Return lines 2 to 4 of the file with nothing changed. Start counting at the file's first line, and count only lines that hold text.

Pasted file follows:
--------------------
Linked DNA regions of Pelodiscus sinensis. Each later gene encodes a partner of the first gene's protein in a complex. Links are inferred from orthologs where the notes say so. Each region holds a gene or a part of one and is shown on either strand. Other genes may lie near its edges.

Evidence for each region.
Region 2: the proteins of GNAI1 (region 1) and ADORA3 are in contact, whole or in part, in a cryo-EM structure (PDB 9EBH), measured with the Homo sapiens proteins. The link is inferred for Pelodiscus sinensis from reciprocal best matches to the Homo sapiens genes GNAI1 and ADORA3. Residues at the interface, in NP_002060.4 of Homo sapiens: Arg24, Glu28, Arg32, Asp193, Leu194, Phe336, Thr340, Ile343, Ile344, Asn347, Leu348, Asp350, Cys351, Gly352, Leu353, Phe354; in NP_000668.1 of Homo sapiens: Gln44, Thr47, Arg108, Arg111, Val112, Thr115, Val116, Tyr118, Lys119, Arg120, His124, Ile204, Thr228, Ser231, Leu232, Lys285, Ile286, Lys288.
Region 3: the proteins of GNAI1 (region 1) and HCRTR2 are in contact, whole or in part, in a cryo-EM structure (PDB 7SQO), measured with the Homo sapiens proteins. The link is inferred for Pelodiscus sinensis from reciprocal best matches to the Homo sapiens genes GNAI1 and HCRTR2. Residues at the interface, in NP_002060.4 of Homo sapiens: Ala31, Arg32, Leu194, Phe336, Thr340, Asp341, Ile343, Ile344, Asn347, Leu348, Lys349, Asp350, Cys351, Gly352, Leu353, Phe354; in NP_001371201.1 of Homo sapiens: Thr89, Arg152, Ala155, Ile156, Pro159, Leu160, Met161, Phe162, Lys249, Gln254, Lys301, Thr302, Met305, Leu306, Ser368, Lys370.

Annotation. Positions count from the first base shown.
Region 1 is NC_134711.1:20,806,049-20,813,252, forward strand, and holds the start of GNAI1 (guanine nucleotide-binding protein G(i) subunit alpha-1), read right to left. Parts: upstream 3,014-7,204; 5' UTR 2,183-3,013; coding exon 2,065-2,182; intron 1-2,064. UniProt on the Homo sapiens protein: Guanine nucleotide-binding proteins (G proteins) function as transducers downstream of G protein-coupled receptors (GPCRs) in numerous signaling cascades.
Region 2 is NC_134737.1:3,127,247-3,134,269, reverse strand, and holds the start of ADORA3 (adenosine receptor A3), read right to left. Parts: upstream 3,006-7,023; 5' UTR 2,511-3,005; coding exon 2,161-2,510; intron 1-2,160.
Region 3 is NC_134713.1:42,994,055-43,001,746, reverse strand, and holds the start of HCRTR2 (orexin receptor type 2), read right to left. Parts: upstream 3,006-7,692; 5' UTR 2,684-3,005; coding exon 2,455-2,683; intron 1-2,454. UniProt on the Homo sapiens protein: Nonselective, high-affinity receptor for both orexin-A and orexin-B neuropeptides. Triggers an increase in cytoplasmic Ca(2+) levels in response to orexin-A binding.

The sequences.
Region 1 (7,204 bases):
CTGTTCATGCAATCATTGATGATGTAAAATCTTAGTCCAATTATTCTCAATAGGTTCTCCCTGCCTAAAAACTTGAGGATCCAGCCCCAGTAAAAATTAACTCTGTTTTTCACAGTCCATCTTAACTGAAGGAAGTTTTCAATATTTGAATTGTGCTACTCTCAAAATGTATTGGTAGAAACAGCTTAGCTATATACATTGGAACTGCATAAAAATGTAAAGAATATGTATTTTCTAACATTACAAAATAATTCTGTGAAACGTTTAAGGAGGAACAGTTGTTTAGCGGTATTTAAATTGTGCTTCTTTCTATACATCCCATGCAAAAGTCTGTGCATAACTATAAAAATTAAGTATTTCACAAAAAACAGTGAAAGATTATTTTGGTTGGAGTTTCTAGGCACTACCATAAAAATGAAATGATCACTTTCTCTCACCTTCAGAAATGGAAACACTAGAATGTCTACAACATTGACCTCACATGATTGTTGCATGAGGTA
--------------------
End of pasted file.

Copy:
Evidence for each region.
Region 2: the proteins of GNAI1 (region 1) and ADORA3 are in contact, whole or in part, in a cryo-EM structure (PDB 9EBH), measured with the Homo sapiens proteins. The link is inferred for Pelodiscus sinensis from reciprocal best matches to the Homo sapiens genes GNAI1 and ADORA3. Residues at the interface, in NP_002060.4 of Homo sapiens: Arg24, Glu28, Arg32, Asp193, Leu194, Phe336, Thr340, Ile343, Ile344, Asn347, Leu348, Asp350, Cys351, Gly352, Leu353, Phe354; in NP_000668.1 of Homo sapiens: Gln44, Thr47, Arg108, Arg111, Val112, Thr115, Val116, Tyr118, Lys119, Arg120, His124, Ile204, Thr228, Ser231, Leu232, Lys285, Ile286, Lys288.
Region 3: the proteins of GNAI1 (region 1) and HCRTR2 are in contact, whole or in part, in a cryo-EM structure (PDB 7SQO), measured with the Homo sapiens proteins. The link is inferred for Pelodiscus sinensis from reciprocal best matches to the Homo sapiens genes GNAI1 and HCRTR2. Residues at the interface, in NP_002060.4 of Homo sapiens: Ala31, Arg32, Leu194, Phe336, Thr340, Asp341, Ile343, Ile344, Asn347, Leu348, Lys349, Asp350, Cys351, Gly352, Leu353, Phe354; in NP_001371201.1 of Homo sapiens: Thr89, Arg152, Ala155, Ile156, Pro159, Leu160, Met161, Phe162, Lys249, Gln254, Lys301, Thr302, Met305, Leu306, Ser368, Lys370.